Thinking the unthinkable in Indian higher education


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Greater financial autonomy for Indian universities? I can almost hear an audible gasp. Nevertheless, that's what Santosh Mehrotra, a senior adviser of India's Planning Commission, has recommended in a recent article in International Higher Education:

...The pace of expansion in the new few years may well turn out to be frenetic. The most serious problem that this sudden expansion will entail is finding faculty of appropriate quality in the public higher education system. Therefore, an initiative to be seriously considered involves giving greater financial autonomy to universities, to enable them to mobilize resources from sources other than the government—partly to attract Indian academics teaching abroad back to India. Salaries have risen sharply recently, thanks to the Sixth Pay Commission’s recommendations to make returning home attractive for nonresident Indians. However, the requisite autonomy of universities is also needed to encourage them to attract faculty back to India.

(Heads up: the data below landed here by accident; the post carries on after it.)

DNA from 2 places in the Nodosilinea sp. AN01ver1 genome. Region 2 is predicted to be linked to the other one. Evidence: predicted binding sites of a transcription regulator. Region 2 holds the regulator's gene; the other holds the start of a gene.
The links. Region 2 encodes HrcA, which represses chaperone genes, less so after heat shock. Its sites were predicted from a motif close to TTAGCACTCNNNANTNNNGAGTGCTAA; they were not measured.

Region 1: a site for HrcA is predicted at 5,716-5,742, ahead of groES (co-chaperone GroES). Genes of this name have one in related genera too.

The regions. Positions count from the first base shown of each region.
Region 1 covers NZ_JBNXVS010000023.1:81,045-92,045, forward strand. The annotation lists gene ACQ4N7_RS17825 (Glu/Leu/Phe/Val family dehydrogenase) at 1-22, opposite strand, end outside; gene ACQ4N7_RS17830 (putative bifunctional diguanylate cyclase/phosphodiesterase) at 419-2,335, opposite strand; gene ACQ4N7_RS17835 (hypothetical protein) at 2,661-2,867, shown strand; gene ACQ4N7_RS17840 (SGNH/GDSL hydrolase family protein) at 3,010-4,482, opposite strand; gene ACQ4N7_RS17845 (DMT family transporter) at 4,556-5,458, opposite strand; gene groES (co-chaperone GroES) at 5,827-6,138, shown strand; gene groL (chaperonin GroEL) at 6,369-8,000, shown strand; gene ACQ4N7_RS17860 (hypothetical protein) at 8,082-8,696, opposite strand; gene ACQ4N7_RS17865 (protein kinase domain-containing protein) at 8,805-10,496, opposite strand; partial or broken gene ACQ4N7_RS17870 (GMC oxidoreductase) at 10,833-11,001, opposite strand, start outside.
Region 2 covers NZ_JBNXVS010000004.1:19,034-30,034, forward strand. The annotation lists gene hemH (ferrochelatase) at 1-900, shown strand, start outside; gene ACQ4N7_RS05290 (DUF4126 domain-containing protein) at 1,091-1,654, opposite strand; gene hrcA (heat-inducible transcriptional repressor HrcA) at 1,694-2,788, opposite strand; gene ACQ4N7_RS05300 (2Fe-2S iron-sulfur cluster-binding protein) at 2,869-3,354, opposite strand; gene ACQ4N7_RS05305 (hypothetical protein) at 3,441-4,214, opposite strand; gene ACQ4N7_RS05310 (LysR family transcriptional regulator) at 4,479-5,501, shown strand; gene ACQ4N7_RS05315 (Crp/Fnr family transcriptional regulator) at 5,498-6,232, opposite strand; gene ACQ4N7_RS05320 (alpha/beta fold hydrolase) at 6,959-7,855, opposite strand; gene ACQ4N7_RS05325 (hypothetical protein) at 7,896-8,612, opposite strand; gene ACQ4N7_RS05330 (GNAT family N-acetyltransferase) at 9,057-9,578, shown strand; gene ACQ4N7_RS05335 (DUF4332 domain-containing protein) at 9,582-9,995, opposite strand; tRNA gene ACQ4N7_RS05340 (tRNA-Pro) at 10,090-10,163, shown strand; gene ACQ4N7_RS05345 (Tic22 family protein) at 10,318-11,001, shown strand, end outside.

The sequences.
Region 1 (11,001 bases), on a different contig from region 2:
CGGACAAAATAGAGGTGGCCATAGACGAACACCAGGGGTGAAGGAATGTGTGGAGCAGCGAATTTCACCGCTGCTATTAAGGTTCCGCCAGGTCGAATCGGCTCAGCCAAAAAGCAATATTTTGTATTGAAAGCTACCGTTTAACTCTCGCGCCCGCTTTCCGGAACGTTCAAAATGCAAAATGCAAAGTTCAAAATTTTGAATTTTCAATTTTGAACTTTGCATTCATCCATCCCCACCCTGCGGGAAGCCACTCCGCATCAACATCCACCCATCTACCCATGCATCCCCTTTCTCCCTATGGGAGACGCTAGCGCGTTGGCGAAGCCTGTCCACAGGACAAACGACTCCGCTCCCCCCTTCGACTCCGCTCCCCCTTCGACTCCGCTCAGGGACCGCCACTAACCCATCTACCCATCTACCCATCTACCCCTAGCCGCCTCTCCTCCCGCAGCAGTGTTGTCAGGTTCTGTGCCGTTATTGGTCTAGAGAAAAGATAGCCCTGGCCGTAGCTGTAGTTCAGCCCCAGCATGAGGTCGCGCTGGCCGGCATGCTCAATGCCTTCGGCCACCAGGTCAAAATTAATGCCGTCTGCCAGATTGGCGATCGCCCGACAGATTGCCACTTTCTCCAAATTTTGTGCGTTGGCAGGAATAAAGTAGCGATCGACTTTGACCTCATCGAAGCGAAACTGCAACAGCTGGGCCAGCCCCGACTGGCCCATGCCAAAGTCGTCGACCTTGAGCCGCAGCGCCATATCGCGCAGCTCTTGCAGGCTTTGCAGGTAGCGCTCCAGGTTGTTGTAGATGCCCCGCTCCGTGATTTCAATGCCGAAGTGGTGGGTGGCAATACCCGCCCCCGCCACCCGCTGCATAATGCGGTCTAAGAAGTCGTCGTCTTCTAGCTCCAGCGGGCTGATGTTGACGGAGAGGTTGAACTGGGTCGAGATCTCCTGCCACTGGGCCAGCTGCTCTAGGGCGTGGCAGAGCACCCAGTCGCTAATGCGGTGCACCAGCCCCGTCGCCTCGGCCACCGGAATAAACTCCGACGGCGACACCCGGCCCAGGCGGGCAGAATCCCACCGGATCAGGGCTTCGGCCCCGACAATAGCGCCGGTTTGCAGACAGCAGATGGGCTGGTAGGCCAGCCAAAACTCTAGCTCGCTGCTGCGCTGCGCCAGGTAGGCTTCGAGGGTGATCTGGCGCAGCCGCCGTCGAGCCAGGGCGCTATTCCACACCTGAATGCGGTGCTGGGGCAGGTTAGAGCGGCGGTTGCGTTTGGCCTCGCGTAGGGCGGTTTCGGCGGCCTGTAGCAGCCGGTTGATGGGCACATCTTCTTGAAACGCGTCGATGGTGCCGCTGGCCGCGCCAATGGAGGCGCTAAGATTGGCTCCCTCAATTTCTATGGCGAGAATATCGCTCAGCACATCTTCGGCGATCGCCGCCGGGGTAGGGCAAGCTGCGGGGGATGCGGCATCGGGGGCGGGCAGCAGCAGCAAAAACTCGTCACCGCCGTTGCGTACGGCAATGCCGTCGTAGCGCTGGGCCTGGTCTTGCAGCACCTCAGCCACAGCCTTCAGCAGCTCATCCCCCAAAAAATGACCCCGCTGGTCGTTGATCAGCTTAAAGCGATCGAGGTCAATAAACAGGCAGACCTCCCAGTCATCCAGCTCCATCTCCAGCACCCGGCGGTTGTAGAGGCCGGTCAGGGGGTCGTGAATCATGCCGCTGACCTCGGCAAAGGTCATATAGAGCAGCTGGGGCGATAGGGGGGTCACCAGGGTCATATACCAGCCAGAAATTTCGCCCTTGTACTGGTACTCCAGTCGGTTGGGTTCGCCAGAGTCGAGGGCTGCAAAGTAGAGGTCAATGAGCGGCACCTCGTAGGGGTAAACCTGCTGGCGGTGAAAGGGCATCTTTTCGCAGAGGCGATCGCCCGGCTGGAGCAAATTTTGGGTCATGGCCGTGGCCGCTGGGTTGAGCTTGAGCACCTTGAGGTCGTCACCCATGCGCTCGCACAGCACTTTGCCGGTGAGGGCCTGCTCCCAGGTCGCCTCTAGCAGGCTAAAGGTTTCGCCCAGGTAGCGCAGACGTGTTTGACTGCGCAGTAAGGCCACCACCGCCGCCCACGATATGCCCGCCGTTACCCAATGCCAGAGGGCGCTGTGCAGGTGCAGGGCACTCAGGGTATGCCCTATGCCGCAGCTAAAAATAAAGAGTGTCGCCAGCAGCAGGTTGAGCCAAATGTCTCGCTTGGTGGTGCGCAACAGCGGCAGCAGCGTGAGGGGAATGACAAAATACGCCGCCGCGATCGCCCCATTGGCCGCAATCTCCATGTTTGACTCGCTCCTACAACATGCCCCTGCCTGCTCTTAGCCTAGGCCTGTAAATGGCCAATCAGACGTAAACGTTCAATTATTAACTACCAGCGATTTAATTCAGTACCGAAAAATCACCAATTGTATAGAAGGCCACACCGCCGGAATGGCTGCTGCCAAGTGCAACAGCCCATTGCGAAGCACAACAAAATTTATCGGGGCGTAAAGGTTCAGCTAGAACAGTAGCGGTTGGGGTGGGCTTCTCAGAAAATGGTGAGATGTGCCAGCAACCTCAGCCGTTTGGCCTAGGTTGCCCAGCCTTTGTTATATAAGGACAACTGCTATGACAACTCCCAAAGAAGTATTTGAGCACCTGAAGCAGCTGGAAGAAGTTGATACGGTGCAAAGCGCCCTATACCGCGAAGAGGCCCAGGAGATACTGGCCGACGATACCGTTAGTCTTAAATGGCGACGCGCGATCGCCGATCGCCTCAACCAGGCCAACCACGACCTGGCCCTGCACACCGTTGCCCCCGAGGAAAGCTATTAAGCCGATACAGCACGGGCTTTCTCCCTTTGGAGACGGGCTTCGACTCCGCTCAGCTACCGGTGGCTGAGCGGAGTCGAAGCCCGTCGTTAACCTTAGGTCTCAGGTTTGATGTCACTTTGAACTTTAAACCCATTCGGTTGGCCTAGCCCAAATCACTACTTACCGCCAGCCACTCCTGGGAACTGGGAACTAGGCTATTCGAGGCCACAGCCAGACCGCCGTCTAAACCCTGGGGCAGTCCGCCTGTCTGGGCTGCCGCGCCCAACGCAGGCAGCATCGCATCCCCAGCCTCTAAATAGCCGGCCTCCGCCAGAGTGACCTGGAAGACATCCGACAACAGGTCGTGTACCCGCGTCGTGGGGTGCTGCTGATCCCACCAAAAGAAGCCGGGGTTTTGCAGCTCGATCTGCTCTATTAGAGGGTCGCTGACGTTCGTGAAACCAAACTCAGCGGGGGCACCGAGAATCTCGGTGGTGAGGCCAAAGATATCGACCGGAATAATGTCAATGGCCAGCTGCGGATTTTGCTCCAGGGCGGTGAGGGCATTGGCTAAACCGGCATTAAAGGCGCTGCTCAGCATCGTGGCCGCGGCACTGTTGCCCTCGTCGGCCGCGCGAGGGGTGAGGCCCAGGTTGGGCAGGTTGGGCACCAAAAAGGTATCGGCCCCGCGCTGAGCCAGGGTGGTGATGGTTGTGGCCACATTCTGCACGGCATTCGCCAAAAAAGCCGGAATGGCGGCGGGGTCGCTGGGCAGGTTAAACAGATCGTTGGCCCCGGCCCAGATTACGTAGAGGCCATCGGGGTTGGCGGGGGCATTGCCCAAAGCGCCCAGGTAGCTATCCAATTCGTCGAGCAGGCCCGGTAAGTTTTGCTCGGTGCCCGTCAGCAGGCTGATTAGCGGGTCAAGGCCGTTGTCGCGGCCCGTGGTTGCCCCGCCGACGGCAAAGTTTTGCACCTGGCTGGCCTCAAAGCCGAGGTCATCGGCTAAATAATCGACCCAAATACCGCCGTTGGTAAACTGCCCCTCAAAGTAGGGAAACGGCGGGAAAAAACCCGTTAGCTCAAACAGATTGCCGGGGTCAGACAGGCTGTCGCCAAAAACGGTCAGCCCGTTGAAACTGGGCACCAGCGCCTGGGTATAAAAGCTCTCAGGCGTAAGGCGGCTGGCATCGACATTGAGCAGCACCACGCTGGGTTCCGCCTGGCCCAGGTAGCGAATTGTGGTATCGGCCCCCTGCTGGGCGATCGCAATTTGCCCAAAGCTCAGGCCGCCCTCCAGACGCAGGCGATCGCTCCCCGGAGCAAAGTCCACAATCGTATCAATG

Ryan Hahn

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Matt Smalls
December 09, 2010

The business courses are well-known among the graduates and students as these studies are very practically charged and several banks provides loans to study these courses.